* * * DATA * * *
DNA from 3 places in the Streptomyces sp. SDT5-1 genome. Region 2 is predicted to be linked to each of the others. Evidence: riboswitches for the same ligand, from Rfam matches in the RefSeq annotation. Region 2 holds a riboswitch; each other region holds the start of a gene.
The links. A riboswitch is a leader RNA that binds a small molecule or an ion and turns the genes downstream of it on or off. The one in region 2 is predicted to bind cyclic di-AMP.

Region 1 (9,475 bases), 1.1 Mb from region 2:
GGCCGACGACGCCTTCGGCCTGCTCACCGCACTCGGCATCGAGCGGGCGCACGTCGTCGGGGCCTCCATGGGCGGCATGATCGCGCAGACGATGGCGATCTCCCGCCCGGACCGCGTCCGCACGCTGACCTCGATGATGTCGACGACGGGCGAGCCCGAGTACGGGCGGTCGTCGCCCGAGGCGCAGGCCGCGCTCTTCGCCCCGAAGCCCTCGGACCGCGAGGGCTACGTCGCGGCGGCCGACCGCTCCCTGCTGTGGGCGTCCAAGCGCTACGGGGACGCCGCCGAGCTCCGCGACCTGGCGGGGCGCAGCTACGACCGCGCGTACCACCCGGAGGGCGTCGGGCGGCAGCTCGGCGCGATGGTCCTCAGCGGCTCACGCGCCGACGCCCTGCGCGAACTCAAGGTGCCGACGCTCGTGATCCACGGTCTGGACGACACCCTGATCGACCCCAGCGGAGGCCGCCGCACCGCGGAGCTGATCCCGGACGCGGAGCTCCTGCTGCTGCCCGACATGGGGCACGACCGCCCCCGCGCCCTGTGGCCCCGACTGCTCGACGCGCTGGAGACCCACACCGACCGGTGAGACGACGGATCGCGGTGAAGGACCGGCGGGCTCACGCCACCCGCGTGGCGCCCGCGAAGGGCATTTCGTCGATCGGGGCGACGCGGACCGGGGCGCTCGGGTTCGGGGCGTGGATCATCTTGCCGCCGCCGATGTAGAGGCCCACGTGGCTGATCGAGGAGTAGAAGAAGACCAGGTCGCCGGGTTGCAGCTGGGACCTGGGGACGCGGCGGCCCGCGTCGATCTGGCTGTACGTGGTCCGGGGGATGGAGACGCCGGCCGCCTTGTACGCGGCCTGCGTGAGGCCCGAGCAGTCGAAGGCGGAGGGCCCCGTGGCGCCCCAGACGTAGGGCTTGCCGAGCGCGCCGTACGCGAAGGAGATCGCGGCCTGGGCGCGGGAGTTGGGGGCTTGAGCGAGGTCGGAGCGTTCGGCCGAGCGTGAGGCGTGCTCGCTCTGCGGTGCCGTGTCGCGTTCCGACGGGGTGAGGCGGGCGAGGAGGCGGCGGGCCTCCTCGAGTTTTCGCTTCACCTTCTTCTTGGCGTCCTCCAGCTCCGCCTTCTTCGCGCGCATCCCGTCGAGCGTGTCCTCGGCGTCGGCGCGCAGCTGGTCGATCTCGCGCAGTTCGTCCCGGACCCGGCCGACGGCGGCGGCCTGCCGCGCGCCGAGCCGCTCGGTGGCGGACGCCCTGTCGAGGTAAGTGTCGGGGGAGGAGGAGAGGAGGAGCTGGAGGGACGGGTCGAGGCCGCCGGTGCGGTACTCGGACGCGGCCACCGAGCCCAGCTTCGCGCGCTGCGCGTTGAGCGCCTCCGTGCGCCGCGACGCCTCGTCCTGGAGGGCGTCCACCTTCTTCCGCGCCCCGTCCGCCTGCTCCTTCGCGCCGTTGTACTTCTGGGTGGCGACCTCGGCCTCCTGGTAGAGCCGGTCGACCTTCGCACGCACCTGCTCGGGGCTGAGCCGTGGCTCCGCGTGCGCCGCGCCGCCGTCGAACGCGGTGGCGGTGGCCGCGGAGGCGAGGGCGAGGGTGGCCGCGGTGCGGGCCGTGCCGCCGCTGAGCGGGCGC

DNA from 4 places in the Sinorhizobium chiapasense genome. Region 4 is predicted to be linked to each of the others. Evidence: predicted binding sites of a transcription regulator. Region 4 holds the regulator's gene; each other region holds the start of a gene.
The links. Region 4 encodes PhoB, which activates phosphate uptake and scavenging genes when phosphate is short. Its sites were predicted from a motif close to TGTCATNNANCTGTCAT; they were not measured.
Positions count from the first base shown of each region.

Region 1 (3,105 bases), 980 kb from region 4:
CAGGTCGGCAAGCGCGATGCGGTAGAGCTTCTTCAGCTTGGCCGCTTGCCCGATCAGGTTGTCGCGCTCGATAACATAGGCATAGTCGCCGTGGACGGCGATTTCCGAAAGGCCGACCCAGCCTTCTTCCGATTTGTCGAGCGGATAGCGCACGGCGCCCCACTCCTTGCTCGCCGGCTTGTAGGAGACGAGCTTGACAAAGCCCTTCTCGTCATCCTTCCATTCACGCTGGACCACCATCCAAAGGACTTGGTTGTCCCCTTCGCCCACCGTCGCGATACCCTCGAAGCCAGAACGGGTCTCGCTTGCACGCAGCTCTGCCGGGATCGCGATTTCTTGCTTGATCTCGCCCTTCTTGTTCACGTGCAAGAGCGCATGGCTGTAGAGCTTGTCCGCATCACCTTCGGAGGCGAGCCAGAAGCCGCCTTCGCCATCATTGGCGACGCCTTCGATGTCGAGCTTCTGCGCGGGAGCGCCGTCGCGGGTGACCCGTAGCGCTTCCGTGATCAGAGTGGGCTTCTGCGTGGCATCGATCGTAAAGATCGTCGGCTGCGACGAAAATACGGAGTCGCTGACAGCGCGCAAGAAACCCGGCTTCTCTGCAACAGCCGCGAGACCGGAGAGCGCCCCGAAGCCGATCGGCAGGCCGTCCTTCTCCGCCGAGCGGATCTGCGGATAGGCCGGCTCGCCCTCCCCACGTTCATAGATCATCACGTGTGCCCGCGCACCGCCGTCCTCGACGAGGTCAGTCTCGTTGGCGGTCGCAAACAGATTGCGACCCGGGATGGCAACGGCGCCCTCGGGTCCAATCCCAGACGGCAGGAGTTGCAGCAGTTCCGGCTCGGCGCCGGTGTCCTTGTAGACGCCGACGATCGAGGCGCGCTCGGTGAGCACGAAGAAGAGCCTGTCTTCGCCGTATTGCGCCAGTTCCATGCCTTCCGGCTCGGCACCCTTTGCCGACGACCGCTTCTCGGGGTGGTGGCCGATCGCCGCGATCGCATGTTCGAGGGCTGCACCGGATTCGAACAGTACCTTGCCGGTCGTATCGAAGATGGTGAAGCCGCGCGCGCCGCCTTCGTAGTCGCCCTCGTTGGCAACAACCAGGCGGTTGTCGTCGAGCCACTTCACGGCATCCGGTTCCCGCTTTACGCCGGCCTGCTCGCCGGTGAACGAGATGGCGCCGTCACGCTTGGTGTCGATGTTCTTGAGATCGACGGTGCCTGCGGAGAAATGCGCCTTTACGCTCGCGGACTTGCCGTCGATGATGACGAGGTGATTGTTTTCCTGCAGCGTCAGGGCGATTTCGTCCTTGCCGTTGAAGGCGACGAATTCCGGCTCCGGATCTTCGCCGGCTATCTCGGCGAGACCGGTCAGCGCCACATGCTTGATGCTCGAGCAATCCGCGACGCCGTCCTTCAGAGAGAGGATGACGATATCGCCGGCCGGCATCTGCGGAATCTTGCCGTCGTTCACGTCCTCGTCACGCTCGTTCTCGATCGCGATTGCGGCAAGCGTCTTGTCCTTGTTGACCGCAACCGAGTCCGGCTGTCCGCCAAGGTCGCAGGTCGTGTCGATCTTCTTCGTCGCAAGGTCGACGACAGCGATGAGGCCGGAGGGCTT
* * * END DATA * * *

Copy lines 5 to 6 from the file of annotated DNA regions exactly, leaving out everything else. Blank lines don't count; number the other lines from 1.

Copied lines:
DNA from 4 places in the Sinorhizobium chiapasense genome. Region 4 is predicted to be linked to each of the others. Evidence: predicted binding sites of a transcription regulator. Region 4 holds the regulator's gene; each other region holds the start of a gene.
The links. Region 4 encodes PhoB, which activates phosphate uptake and scavenging genes when phosphate is short. Its sites were predicted from a motif close to TGTCATNNANCTGTCAT; they were not measured.